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Page MEMOIR OF PERCY BYSSHE SHELLEY V THE REVOLT OF ISLAM .
1 THE CENCI; a Tragedy, in Five Acts ..... 50 PROMETHEUS UNBOUND; a Lyrical Drama, in Four Acts.
77 QUEEN MAB
Noble and unfortunate Lady Emilia
164 HELLAS; a Lyrical Drama.
170 MISCELLANEOUS POEMS:
Julian and Maddalo; a Conversation 182
187 The Triumph of Life
193 Lines written among the Euganean Hills. 198 Letter to
201 The Sensitive Plant.
204 A Vision of the Sea
207 Ode to Heaven...
208 Ode to the West Wind.
209 An Ode, written October 1819, before the
Spaniards had recovered their Liberty . 210 Ode to Liberty.
ib. Ode to Naples
213 The Cloud ..
214 To a Skylark
215 An Exhortation
216 Hymn to Intellectual Beauty.
ib. Marianne's Dream
217 Mont Blanc ...
218 On the Medusa of Leonardo da Vinci, in the Florentine Gallery ....
219 Song. “ Rarely, rarely, comest thou" 220 To Constantia, singing..
ib. The Fugitives
221 A Lament
ib. The Pine Forest of the Cascine, near Pisa ib. To Night
223 Evening-Ponte a Mare, Pisa.
ib. The Question.... Lines to an Indian Air....
ib. Stanzas, written in dejection, near Naples ib. Autumn; a Dirge
225 Hymn of Apollo.....
Page Hymn of Pan.
225 The Boat on the Serchio
226 The Zucca
ib. The Two Spirits; an Allegory.
227 A Fragment
228 A Bridal Song
ib. The Sunset .
ib. Song. On a Faded Violet
229 Lines to a Critic
ib. Good Night.
ib. A Lament.
ib. Love's Philosophy
ib. To E*** V***
ib. To William Shelley
ib. An Allegory
ib. From the Arabic; an Imitation
ib. November, 1815
ib. Death ..
232 Passage of the Apennines
ib. The Past
ib. Song of a Spirit
ib. The Isle
ib. A Song
ib. The World's Wanderers
ib. A Dirge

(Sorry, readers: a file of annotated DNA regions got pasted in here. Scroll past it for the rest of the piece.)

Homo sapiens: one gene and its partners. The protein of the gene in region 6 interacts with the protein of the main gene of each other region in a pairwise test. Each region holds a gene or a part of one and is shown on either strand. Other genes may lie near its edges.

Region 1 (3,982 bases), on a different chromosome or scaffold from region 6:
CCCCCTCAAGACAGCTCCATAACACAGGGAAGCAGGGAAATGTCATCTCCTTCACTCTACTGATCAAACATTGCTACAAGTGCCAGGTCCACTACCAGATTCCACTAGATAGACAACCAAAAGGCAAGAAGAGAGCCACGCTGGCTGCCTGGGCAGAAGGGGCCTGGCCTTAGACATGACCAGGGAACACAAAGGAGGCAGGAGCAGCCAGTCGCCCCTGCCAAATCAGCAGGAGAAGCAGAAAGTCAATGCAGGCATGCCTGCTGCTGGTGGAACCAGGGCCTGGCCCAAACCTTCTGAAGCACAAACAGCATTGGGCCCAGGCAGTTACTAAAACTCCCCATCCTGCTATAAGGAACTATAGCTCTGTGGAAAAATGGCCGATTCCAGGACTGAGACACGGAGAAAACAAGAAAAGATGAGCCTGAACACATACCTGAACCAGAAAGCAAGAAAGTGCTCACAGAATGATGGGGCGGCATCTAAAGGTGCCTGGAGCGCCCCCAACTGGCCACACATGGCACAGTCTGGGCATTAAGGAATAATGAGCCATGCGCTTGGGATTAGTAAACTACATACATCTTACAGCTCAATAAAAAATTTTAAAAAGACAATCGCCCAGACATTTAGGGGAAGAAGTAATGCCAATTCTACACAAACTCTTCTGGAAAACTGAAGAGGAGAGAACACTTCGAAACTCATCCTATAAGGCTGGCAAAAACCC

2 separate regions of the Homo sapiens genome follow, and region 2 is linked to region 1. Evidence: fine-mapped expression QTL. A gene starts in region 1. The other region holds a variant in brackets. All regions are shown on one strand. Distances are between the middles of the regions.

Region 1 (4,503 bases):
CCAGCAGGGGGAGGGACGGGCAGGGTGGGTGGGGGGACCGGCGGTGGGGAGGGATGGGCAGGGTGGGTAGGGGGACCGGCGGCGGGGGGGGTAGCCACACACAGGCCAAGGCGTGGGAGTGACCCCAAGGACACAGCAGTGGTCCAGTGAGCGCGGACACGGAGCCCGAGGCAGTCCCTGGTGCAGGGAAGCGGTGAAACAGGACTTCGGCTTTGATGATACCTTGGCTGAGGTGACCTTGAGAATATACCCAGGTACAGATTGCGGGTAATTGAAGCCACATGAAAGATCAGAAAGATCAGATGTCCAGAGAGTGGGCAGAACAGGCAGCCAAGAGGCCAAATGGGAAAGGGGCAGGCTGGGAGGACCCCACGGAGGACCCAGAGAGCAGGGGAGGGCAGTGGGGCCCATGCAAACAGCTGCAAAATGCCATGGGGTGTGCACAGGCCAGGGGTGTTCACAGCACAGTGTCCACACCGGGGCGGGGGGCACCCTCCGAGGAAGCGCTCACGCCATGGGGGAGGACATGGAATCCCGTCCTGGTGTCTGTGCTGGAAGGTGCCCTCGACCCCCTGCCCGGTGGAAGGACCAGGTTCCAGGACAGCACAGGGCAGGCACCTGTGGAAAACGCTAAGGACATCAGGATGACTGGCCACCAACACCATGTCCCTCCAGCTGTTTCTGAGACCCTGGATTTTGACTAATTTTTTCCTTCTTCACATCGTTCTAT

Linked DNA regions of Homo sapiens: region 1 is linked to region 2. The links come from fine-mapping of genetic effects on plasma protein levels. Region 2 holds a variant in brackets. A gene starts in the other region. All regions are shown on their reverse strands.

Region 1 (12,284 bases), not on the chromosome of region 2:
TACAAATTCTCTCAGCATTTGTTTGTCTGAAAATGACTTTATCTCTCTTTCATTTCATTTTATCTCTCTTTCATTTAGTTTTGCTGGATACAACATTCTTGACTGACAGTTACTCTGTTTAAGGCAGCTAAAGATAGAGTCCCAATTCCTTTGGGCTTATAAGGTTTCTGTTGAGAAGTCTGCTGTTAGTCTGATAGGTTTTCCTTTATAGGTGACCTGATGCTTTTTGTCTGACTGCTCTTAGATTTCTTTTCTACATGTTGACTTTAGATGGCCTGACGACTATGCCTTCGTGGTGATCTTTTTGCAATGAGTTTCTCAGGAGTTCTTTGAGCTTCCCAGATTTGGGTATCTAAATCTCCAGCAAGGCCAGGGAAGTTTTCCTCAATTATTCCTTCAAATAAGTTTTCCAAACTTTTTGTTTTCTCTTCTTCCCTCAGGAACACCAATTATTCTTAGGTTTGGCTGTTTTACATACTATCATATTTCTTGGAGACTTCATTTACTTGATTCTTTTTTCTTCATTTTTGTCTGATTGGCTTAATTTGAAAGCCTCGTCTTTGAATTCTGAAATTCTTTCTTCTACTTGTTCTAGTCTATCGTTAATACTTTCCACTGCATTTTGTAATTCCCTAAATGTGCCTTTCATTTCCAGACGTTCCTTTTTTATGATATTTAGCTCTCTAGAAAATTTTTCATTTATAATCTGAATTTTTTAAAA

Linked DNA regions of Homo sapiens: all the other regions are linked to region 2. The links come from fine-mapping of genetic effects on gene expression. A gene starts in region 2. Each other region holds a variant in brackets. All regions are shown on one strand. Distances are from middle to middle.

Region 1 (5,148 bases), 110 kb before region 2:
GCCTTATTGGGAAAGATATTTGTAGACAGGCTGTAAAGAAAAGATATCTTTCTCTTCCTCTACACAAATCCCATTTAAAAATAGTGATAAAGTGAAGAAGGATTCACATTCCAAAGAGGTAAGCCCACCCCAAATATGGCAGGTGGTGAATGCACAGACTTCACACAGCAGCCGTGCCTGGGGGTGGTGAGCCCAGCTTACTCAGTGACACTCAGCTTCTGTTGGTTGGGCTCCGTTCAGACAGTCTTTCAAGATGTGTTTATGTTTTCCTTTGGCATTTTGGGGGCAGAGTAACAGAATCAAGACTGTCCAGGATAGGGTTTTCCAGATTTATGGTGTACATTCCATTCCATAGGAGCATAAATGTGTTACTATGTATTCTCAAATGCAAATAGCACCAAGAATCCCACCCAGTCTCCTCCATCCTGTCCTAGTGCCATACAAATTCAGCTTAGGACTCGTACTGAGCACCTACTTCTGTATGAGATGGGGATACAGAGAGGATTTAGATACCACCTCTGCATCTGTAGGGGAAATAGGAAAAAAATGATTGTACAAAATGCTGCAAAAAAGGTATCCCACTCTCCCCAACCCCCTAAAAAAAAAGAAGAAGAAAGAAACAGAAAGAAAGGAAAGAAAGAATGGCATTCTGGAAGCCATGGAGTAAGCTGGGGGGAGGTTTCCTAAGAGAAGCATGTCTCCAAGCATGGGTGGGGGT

ib. “O! there are spirits of the air'
ib. Stanzas.—April, 1814
235 On Death
ib. A Summer Evening Church-yard, Lechdale, Gloucestershire
ib. Lines, written on hearing the News of the Death of Napoleon .
ib. Summer and Winter .
236 The Tower of Famine
ib. The Aziola ....
ib. Dirge for the Year.
Translated from the Greek of Moschus ..
238 TRANSLATIONS :
Hymn to Mercury-translated from Homerib. The Cyclops ; a Satiric Drama, translated from the Greek of Euripides.
Page Scenes, from the “ Magico Prodigioso" of Calderon
253 Translation from Moschus ....
260 Scenes from the Faust" of Goëthe.Prologue in Heaven
260 May-Day Night
261 FRAGMENTS : Ginevra
265 Charles the First .
267 From an unfinished Drama..
270 Prince Athanase
ib. Mazenghi ....
273 The Woodman and the Nightingale 274 To the Moon
275 Song for Tasso
ib. The Waning Moon
The Publishers of the present edition of Mr. Shel- universal of all feelings, and have endeavored to ley's Poetical Works think it necessary to state, that strengthen the moral sense, by forbidding it to waste the first Poem in the collection, “ THE Revolt of its energies in seeking to avoid actions which are Islam," did not originally bear that title: it appeared only crimes of convention. It is because there is so under the name of “LAON AND CYTHNA; or the Revo- great a multitude of artificial vices, that there are so lution of the Golden City: a Vision of the Nineteenth few real virtues. Those feelings alone which are Century.” But, with the exception of this change of benevolent or malevolent are essentially good or bad. name,-into the reasons that led to which it is now The circumstance of which I speak was introduced, unnecessary to inquire—some inconsiderable verbal however, merely to accustom men to that charity and corrections, and the omission of the following para- toleration, which the exhibition of a practice widely graph and note in the preface, the poem is in all differing from their own has a tendency to promote.* respects the same as when first given to the public. Nothing, indeed, can be more mischievous than many